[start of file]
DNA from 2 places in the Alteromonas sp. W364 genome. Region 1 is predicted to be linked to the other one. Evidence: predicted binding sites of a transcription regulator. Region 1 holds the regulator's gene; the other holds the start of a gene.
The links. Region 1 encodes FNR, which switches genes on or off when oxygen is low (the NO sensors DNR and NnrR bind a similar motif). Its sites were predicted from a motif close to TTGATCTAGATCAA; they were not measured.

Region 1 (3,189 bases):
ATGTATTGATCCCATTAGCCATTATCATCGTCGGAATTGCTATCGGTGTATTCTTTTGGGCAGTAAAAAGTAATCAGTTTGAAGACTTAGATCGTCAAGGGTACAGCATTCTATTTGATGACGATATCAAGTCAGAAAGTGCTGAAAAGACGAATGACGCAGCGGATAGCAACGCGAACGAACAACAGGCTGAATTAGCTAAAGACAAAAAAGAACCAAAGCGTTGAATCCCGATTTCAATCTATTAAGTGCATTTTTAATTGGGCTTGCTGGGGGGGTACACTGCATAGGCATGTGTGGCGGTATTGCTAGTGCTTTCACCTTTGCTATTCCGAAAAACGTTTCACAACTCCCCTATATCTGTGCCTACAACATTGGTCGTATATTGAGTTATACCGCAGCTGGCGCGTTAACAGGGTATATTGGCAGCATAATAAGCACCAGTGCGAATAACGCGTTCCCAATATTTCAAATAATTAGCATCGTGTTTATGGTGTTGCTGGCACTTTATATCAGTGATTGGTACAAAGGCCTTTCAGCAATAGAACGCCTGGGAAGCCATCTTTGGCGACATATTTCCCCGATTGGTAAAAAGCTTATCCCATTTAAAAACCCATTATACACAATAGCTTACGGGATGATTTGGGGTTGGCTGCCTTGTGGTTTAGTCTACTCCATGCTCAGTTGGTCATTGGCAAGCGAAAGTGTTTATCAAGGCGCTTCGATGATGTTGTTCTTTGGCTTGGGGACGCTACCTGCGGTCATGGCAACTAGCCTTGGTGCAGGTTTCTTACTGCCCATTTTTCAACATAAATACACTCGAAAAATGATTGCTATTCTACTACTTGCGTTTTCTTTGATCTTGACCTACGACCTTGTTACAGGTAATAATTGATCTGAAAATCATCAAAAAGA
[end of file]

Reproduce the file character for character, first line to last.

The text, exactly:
DNA from 2 places in the Alteromonas sp. W364 genome. Region 1 is predicted to be linked to the other one. Evidence: predicted binding sites of a transcription regulator. Region 1 holds the regulator's gene; the other holds the start of a gene.
The links. Region 1 encodes FNR, which switches genes on or off when oxygen is low (the NO sensors DNR and NnrR bind a similar motif). Its sites were predicted from a motif close to TTGATCTAGATCAA; they were not measured.

Region 1 (3,189 bases):
ATGTATTGATCCCATTAGCCATTATCATCGTCGGAATTGCTATCGGTGTATTCTTTTGGGCAGTAAAAAGTAATCAGTTTGAAGACTTAGATCGTCAAGGGTACAGCATTCTATTTGATGACGATATCAAGTCAGAAAGTGCTGAAAAGACGAATGACGCAGCGGATAGCAACGCGAACGAACAACAGGCTGAATTAGCTAAAGACAAAAAAGAACCAAAGCGTTGAATCCCGATTTCAATCTATTAAGTGCATTTTTAATTGGGCTTGCTGGGGGGGTACACTGCATAGGCATGTGTGGCGGTATTGCTAGTGCTTTCACCTTTGCTATTCCGAAAAACGTTTCACAACTCCCCTATATCTGTGCCTACAACATTGGTCGTATATTGAGTTATACCGCAGCTGGCGCGTTAACAGGGTATATTGGCAGCATAATAAGCACCAGTGCGAATAACGCGTTCCCAATATTTCAAATAATTAGCATCGTGTTTATGGTGTTGCTGGCACTTTATATCAGTGATTGGTACAAAGGCCTTTCAGCAATAGAACGCCTGGGAAGCCATCTTTGGCGACATATTTCCCCGATTGGTAAAAAGCTTATCCCATTTAAAAACCCATTATACACAATAGCTTACGGGATGATTTGGGGTTGGCTGCCTTGTGGTTTAGTCTACTCCATGCTCAGTTGGTCATTGGCAAGCGAAAGTGTTTATCAAGGCGCTTCGATGATGTTGTTCTTTGGCTTGGGGACGCTACCTGCGGTCATGGCAACTAGCCTTGGTGCAGGTTTCTTACTGCCCATTTTTCAACATAAATACACTCGAAAAATGATTGCTATTCTACTACTTGCGTTTTCTTTGATCTTGACCTACGACCTTGTTACAGGTAATAATTGATCTGAAAATCATCAAAAAGA